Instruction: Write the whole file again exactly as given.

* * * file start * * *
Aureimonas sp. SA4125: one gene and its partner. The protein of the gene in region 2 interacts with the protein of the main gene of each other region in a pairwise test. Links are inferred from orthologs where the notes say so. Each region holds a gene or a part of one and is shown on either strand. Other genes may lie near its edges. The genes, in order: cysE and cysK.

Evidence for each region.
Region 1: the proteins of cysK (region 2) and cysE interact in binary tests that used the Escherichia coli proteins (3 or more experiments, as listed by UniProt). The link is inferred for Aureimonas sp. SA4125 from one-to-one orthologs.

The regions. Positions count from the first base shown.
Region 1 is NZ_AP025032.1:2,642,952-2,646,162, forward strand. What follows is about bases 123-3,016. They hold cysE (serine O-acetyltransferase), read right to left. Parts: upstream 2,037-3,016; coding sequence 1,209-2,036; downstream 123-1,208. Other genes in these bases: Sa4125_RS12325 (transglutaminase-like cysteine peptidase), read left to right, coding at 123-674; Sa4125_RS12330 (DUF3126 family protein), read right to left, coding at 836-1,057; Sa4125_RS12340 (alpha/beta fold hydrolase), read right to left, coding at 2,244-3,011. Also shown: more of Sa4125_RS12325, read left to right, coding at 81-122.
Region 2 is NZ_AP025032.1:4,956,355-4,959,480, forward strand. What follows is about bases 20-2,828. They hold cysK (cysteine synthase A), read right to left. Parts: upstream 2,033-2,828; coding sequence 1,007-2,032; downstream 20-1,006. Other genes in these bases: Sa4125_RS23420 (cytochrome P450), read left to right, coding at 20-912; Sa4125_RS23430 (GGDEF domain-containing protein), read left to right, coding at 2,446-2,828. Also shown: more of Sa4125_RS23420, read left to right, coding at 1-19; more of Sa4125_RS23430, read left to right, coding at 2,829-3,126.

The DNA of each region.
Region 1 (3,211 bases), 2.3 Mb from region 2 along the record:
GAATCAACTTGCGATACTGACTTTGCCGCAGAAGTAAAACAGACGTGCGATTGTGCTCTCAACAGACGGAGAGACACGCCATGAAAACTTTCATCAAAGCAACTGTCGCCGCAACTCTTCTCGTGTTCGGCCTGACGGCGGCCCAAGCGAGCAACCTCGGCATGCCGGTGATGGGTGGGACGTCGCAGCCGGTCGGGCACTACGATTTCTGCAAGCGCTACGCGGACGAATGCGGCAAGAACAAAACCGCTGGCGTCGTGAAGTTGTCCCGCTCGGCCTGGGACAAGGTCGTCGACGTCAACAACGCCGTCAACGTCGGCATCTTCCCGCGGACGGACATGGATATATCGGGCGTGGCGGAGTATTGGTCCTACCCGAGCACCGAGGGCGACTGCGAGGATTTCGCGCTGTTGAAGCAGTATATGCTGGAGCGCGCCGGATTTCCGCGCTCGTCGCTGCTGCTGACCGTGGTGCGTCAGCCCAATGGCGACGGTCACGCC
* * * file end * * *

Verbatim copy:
Aureimonas sp. SA4125: one gene and its partner. The protein of the gene in region 2 interacts with the protein of the main gene of each other region in a pairwise test. Links are inferred from orthologs where the notes say so. Each region holds a gene or a part of one and is shown on either strand. Other genes may lie near its edges. The genes, in order: cysE and cysK.

Evidence for each region.
Region 1: the proteins of cysK (region 2) and cysE interact in binary tests that used the Escherichia coli proteins (3 or more experiments, as listed by UniProt). The link is inferred for Aureimonas sp. SA4125 from one-to-one orthologs.

The regions. Positions count from the first base shown.
Region 1 is NZ_AP025032.1:2,642,952-2,646,162, forward strand. What follows is about bases 123-3,016. They hold cysE (serine O-acetyltransferase), read right to left. Parts: upstream 2,037-3,016; coding sequence 1,209-2,036; downstream 123-1,208. Other genes in these bases: Sa4125_RS12325 (transglutaminase-like cysteine peptidase), read left to right, coding at 123-674; Sa4125_RS12330 (DUF3126 family protein), read right to left, coding at 836-1,057; Sa4125_RS12340 (alpha/beta fold hydrolase), read right to left, coding at 2,244-3,011. Also shown: more of Sa4125_RS12325, read left to right, coding at 81-122.
Region 2 is NZ_AP025032.1:4,956,355-4,959,480, forward strand. What follows is about bases 20-2,828. They hold cysK (cysteine synthase A), read right to left. Parts: upstream 2,033-2,828; coding sequence 1,007-2,032; downstream 20-1,006. Other genes in these bases: Sa4125_RS23420 (cytochrome P450), read left to right, coding at 20-912; Sa4125_RS23430 (GGDEF domain-containing protein), read left to right, coding at 2,446-2,828. Also shown: more of Sa4125_RS23420, read left to right, coding at 1-19; more of Sa4125_RS23430, read left to right, coding at 2,829-3,126.

The DNA of each region.
Region 1 (3,211 bases), 2.3 Mb from region 2 along the record:
GAATCAACTTGCGATACTGACTTTGCCGCAGAAGTAAAACAGACGTGCGATTGTGCTCTCAACAGACGGAGAGACACGCCATGAAAACTTTCATCAAAGCAACTGTCGCCGCAACTCTTCTCGTGTTCGGCCTGACGGCGGCCCAAGCGAGCAACCTCGGCATGCCGGTGATGGGTGGGACGTCGCAGCCGGTCGGGCACTACGATTTCTGCAAGCGCTACGCGGACGAATGCGGCAAGAACAAAACCGCTGGCGTCGTGAAGTTGTCCCGCTCGGCCTGGGACAAGGTCGTCGACGTCAACAACGCCGTCAACGTCGGCATCTTCCCGCGGACGGACATGGATATATCGGGCGTGGCGGAGTATTGGTCCTACCCGAGCACCGAGGGCGACTGCGAGGATTTCGCGCTGTTGAAGCAGTATATGCTGGAGCGCGCCGGATTTCCGCGCTCGTCGCTGCTGCTGACCGTGGTGCGTCAGCCCAATGGCGACGGTCACGCC